Good morning. It is Monday, May 4. Here's what’s happening in the Golden State:
Safety of food chain Chevron
Chevronrecycles 21 million gallons of water everyday and sells it to farmers in Kern County. That practice is getting more attention as the state’s drought drags on and now there are questions about the safety of such a practice. “No one knows whether nuts, citrus or other crops grown with the recycled oil field water have been contaminated.” Los Angeles Times
Hospital to reopen Martin Luther King, Jr. Community Hospital
Martin Luther King, Jr. Community Hospitalwill reopen in June, and its emergency room could open this summer, but some are asking whether patients will want to return to the hospital that was once known as “Killer King.” Los Angeles Times
A Los Angeles-based charter school awarded a food contract to a firm partially owned by one of its own employees. The contract was discovered by a state investigation, and that employee is no longer with the PUC Schools. Los Angeles Times
Golf courses: Golf courses in the Coachella Valley must cut their water usage 25%. However, compliance will be based on the honor system. Los Angeles Times
Water storage: The debate is over how best to store water. State Republicans want to see more dams and reservoirs, but some Democrats believe above-ground storage “is a dinosaur.” U-T San Diego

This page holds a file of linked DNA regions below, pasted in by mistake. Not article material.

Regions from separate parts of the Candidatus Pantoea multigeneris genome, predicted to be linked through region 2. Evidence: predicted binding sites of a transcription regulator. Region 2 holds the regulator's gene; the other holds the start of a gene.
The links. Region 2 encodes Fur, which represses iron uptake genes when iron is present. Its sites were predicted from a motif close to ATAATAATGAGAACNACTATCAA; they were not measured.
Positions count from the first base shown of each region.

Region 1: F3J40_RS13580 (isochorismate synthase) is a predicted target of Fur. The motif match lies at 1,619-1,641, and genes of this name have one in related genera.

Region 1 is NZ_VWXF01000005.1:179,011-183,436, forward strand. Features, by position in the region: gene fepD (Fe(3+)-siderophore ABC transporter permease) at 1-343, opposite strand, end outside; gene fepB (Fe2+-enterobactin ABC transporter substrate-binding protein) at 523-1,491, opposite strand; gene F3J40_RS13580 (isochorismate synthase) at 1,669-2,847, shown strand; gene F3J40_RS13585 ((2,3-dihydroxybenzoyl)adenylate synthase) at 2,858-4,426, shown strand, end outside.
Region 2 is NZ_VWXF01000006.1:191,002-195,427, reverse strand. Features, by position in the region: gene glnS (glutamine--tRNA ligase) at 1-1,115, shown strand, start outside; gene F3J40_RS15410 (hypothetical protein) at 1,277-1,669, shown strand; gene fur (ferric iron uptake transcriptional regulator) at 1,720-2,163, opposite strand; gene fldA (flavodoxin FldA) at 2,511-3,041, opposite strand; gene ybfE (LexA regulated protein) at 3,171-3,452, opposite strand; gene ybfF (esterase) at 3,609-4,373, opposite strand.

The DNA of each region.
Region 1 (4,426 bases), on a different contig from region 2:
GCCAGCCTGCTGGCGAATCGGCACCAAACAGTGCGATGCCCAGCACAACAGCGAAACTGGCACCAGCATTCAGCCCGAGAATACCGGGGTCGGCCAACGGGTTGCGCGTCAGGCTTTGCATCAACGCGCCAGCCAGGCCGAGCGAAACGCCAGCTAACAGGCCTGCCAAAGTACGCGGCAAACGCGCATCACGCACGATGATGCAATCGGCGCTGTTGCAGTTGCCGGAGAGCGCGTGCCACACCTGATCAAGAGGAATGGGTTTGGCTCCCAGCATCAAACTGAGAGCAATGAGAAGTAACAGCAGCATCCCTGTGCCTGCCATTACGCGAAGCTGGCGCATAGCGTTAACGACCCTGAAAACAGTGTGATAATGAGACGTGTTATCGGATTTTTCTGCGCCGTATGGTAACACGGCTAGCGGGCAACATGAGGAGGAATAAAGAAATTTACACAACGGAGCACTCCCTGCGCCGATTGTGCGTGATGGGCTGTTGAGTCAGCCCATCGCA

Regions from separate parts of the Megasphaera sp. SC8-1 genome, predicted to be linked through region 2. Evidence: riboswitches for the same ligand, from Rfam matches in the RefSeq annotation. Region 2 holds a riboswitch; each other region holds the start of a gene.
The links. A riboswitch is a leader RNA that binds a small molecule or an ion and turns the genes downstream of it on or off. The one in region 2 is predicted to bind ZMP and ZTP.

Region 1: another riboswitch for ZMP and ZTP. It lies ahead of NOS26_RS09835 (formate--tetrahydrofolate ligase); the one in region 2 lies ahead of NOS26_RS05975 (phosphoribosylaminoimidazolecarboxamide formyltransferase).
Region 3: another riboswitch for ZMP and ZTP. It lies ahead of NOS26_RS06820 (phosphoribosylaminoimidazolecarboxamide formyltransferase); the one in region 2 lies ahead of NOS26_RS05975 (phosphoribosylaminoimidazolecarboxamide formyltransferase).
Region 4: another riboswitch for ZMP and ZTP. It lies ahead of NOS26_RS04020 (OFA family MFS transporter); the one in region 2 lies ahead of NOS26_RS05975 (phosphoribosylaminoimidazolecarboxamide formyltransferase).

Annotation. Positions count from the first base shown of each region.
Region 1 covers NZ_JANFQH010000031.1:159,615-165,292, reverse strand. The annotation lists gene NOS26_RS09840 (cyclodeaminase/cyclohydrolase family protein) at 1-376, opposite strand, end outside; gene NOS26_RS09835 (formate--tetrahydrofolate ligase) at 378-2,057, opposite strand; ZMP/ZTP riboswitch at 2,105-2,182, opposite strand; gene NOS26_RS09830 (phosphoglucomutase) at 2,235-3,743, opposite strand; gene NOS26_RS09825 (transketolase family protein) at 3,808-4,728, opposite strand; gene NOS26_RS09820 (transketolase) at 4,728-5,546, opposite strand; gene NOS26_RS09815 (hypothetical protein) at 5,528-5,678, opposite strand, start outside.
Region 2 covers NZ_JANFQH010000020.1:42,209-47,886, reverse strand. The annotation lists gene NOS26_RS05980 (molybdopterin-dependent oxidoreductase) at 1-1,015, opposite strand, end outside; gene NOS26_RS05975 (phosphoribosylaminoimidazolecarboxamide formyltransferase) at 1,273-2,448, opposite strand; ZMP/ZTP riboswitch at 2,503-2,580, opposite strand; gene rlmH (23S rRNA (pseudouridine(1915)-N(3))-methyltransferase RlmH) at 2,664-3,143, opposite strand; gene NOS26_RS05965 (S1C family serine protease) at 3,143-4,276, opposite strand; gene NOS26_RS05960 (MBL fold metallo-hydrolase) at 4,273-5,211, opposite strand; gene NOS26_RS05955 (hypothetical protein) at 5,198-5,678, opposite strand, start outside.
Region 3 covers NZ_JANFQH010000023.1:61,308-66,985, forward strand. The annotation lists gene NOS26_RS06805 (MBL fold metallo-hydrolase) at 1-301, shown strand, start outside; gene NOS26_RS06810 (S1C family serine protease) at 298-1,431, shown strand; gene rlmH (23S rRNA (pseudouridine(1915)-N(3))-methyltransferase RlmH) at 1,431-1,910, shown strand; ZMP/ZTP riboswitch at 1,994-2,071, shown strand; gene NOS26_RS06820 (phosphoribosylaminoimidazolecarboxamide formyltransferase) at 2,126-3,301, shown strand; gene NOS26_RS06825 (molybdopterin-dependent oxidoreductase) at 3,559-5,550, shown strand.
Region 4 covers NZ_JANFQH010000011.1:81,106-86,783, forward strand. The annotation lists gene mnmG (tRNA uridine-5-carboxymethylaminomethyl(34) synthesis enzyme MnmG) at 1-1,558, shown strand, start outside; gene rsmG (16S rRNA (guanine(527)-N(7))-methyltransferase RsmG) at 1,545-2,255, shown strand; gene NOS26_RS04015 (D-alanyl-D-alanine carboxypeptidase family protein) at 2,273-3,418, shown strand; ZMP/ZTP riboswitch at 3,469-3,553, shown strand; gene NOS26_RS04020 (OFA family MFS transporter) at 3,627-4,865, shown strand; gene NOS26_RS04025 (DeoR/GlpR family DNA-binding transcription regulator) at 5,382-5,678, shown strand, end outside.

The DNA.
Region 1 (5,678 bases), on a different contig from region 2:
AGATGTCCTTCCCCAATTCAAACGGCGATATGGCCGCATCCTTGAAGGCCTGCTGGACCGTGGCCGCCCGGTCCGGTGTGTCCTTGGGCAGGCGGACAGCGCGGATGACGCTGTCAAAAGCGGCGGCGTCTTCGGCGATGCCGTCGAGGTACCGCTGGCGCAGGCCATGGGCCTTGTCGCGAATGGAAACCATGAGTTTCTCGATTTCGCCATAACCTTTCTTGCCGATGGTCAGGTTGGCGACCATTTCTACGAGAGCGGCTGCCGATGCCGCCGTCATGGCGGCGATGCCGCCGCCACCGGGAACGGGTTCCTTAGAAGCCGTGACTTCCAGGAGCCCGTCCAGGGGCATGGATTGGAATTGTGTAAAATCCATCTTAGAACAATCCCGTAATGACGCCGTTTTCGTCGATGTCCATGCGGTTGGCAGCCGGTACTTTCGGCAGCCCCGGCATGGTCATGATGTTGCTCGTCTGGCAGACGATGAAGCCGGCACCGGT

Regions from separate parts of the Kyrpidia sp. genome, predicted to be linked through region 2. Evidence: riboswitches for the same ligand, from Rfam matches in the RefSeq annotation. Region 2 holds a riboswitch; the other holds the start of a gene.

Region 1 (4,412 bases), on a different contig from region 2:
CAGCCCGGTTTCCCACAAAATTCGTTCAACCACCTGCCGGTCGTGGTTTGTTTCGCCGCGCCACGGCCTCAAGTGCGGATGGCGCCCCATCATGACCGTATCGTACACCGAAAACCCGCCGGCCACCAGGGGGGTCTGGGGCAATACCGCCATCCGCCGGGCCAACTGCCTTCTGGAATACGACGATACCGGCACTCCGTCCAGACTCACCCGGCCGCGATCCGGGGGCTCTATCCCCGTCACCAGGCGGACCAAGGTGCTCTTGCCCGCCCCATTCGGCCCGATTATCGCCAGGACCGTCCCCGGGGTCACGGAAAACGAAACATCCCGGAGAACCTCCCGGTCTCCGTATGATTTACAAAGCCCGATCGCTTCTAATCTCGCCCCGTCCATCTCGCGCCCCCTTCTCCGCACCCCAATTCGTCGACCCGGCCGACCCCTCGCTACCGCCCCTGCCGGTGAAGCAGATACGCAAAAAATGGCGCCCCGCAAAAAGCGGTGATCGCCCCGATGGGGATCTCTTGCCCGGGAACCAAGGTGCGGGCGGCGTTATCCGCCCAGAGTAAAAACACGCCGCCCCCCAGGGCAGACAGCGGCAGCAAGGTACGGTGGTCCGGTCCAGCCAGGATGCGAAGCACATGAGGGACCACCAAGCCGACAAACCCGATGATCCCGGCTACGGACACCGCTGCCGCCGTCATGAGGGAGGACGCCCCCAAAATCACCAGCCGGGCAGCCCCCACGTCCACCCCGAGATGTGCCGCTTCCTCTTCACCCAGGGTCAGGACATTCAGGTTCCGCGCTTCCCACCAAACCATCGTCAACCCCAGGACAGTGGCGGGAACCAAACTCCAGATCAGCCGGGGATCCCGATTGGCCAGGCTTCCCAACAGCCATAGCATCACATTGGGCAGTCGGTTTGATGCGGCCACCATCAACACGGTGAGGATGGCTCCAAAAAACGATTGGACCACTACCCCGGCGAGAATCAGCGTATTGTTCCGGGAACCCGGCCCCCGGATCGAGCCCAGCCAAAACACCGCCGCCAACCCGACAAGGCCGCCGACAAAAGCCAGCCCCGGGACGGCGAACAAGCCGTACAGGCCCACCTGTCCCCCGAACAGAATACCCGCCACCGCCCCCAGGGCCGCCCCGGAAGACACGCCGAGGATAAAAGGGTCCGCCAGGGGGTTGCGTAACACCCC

Go fish: The ongoing drought could soon affect which fish shows up on your dinner plate. Fish farms are having to rely on warmer water, which is more hospitable to catfish, Sacramento perch and Sacramento blackfish. Sacramento Bee
L.A. AT LARGE
New dtla: One developer is transforming the downtown skyline with the $1-billion Metropolis complex -- she is I Fei Chang, a Taiwan native who was educated at Yale and now works for a China-based firm. Los Angeles Times
Free political advice: Columnist Steve Lopez takes Mayor Eric Garcetti to task for rarely speaking out on major issues facing the city. He also questions why the mayor didn’t have a bigger reaction to the news that two trusts set up by the DWP were used to finance lavish trips and steak dinners. “The mayor should have climbed the City Hall tower on Thursday afternoon, grabbed a megaphone and vowed to keep pounding away until those nonprofits are crushed,” Lopez writes. Los Angeles Times